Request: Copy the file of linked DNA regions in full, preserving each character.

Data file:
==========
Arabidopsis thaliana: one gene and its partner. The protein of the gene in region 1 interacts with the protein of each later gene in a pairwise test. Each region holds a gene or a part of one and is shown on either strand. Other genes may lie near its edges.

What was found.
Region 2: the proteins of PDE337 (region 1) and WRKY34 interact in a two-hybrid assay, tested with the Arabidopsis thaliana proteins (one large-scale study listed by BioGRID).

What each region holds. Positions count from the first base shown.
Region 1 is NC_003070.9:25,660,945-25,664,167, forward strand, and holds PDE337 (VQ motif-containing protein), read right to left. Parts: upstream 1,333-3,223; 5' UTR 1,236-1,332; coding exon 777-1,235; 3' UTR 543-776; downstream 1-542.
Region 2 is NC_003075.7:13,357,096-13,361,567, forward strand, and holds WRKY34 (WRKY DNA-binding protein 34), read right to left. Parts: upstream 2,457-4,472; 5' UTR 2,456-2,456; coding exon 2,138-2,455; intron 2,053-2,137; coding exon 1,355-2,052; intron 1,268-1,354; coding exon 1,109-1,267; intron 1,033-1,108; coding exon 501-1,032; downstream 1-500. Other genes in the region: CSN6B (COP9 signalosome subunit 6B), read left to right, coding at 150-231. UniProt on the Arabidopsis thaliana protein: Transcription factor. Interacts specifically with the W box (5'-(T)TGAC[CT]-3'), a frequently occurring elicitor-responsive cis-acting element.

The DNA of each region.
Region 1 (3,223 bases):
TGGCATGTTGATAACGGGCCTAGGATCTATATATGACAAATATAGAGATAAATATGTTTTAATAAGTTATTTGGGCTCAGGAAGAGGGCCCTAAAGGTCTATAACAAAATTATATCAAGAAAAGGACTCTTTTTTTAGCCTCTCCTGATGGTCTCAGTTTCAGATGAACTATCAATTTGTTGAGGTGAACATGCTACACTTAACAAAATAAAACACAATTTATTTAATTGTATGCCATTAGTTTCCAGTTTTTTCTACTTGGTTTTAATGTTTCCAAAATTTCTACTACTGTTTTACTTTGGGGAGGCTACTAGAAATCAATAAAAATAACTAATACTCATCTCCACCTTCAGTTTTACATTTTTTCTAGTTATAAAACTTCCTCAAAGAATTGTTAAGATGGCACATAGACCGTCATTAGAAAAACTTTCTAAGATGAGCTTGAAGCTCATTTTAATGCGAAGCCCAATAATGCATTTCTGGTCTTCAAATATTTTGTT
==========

Arabidopsis thaliana: one gene and its partner. The protein of the gene in region 1 interacts with the protein of each later gene in a pairwise test. Each region holds a gene or a part of one and is shown on either strand. Other genes may lie near its edges.

What was found.
Region 2: the proteins of PDE337 (region 1) and WRKY34 interact in a two-hybrid assay, tested with the Arabidopsis thaliana proteins (one large-scale study listed by BioGRID).

What each region holds. Positions count from the first base shown.
Region 1 is NC_003070.9:25,660,945-25,664,167, forward strand, and holds PDE337 (VQ motif-containing protein), read right to left. Parts: upstream 1,333-3,223; 5' UTR 1,236-1,332; coding exon 777-1,235; 3' UTR 543-776; downstream 1-542.
Region 2 is NC_003075.7:13,357,096-13,361,567, forward strand, and holds WRKY34 (WRKY DNA-binding protein 34), read right to left. Parts: upstream 2,457-4,472; 5' UTR 2,456-2,456; coding exon 2,138-2,455; intron 2,053-2,137; coding exon 1,355-2,052; intron 1,268-1,354; coding exon 1,109-1,267; intron 1,033-1,108; coding exon 501-1,032; downstream 1-500. Other genes in the region: CSN6B (COP9 signalosome subunit 6B), read left to right, coding at 150-231. UniProt on the Arabidopsis thaliana protein: Transcription factor. Interacts specifically with the W box (5'-(T)TGAC[CT]-3'), a frequently occurring elicitor-responsive cis-acting element.

The DNA of each region.
Region 1 (3,223 bases):
TGGCATGTTGATAACGGGCCTAGGATCTATATATGACAAATATAGAGATAAATATGTTTTAATAAGTTATTTGGGCTCAGGAAGAGGGCCCTAAAGGTCTATAACAAAATTATATCAAGAAAAGGACTCTTTTTTTAGCCTCTCCTGATGGTCTCAGTTTCAGATGAACTATCAATTTGTTGAGGTGAACATGCTACACTTAACAAAATAAAACACAATTTATTTAATTGTATGCCATTAGTTTCCAGTTTTTTCTACTTGGTTTTAATGTTTCCAAAATTTCTACTACTGTTTTACTTTGGGGAGGCTACTAGAAATCAATAAAAATAACTAATACTCATCTCCACCTTCAGTTTTACATTTTTTCTAGTTATAAAACTTCCTCAAAGAATTGTTAAGATGGCACATAGACCGTCATTAGAAAAACTTTCTAAGATGAGCTTGAAGCTCATTTTAATGCGAAGCCCAATAATGCATTTCTGGTCTTCAAATATTTTGTT